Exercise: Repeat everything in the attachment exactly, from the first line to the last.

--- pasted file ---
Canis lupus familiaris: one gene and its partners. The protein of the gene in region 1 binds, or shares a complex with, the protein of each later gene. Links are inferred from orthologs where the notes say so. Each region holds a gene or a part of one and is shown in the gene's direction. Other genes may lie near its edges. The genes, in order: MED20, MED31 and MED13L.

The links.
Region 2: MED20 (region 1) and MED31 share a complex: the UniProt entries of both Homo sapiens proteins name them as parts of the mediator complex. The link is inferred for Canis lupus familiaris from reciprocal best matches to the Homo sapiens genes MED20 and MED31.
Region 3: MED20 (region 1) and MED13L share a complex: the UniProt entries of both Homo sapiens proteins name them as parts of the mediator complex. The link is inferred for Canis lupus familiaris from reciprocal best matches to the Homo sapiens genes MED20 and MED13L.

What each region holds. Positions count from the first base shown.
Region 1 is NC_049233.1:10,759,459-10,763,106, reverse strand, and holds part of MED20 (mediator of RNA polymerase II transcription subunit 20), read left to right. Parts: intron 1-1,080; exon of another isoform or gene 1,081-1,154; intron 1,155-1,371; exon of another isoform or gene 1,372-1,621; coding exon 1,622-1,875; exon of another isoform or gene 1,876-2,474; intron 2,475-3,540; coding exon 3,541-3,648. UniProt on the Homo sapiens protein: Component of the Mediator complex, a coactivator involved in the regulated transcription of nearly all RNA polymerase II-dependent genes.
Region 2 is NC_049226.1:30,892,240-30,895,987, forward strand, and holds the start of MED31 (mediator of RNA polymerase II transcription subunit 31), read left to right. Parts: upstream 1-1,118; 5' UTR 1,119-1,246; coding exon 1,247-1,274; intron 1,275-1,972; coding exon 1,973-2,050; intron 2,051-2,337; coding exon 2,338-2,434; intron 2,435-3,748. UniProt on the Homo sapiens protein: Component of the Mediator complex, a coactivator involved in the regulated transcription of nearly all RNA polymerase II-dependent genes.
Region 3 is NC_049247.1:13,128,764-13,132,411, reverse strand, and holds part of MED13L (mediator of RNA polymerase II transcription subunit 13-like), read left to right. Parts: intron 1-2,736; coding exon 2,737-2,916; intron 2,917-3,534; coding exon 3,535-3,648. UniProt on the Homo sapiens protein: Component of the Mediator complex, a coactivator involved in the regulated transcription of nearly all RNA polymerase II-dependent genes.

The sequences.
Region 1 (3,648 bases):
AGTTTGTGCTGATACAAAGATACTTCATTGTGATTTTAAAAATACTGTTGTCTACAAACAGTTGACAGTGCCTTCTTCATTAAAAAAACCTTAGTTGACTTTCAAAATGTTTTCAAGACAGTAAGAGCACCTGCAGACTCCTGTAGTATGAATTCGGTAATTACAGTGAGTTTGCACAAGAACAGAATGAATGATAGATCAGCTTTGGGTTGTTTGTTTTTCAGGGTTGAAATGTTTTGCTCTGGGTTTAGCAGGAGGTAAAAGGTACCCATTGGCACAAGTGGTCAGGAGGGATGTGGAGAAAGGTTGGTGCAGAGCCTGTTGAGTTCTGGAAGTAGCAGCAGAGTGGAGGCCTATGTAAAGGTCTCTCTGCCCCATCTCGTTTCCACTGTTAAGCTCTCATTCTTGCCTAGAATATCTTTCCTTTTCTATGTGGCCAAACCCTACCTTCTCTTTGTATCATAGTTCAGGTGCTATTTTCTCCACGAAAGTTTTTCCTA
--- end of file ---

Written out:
Canis lupus familiaris: one gene and its partners. The protein of the gene in region 1 binds, or shares a complex with, the protein of each later gene. Links are inferred from orthologs where the notes say so. Each region holds a gene or a part of one and is shown in the gene's direction. Other genes may lie near its edges. The genes, in order: MED20, MED31 and MED13L.

The links.
Region 2: MED20 (region 1) and MED31 share a complex: the UniProt entries of both Homo sapiens proteins name them as parts of the mediator complex. The link is inferred for Canis lupus familiaris from reciprocal best matches to the Homo sapiens genes MED20 and MED31.
Region 3: MED20 (region 1) and MED13L share a complex: the UniProt entries of both Homo sapiens proteins name them as parts of the mediator complex. The link is inferred for Canis lupus familiaris from reciprocal best matches to the Homo sapiens genes MED20 and MED13L.

What each region holds. Positions count from the first base shown.
Region 1 is NC_049233.1:10,759,459-10,763,106, reverse strand, and holds part of MED20 (mediator of RNA polymerase II transcription subunit 20), read left to right. Parts: intron 1-1,080; exon of another isoform or gene 1,081-1,154; intron 1,155-1,371; exon of another isoform or gene 1,372-1,621; coding exon 1,622-1,875; exon of another isoform or gene 1,876-2,474; intron 2,475-3,540; coding exon 3,541-3,648. UniProt on the Homo sapiens protein: Component of the Mediator complex, a coactivator involved in the regulated transcription of nearly all RNA polymerase II-dependent genes.
Region 2 is NC_049226.1:30,892,240-30,895,987, forward strand, and holds the start of MED31 (mediator of RNA polymerase II transcription subunit 31), read left to right. Parts: upstream 1-1,118; 5' UTR 1,119-1,246; coding exon 1,247-1,274; intron 1,275-1,972; coding exon 1,973-2,050; intron 2,051-2,337; coding exon 2,338-2,434; intron 2,435-3,748. UniProt on the Homo sapiens protein: Component of the Mediator complex, a coactivator involved in the regulated transcription of nearly all RNA polymerase II-dependent genes.
Region 3 is NC_049247.1:13,128,764-13,132,411, reverse strand, and holds part of MED13L (mediator of RNA polymerase II transcription subunit 13-like), read left to right. Parts: intron 1-2,736; coding exon 2,737-2,916; intron 2,917-3,534; coding exon 3,535-3,648. UniProt on the Homo sapiens protein: Component of the Mediator complex, a coactivator involved in the regulated transcription of nearly all RNA polymerase II-dependent genes.

The sequences.
Region 1 (3,648 bases):
AGTTTGTGCTGATACAAAGATACTTCATTGTGATTTTAAAAATACTGTTGTCTACAAACAGTTGACAGTGCCTTCTTCATTAAAAAAACCTTAGTTGACTTTCAAAATGTTTTCAAGACAGTAAGAGCACCTGCAGACTCCTGTAGTATGAATTCGGTAATTACAGTGAGTTTGCACAAGAACAGAATGAATGATAGATCAGCTTTGGGTTGTTTGTTTTTCAGGGTTGAAATGTTTTGCTCTGGGTTTAGCAGGAGGTAAAAGGTACCCATTGGCACAAGTGGTCAGGAGGGATGTGGAGAAAGGTTGGTGCAGAGCCTGTTGAGTTCTGGAAGTAGCAGCAGAGTGGAGGCCTATGTAAAGGTCTCTCTGCCCCATCTCGTTTCCACTGTTAAGCTCTCATTCTTGCCTAGAATATCTTTCCTTTTCTATGTGGCCAAACCCTACCTTCTCTTTGTATCATAGTTCAGGTGCTATTTTCTCCACGAAAGTTTTTCCTA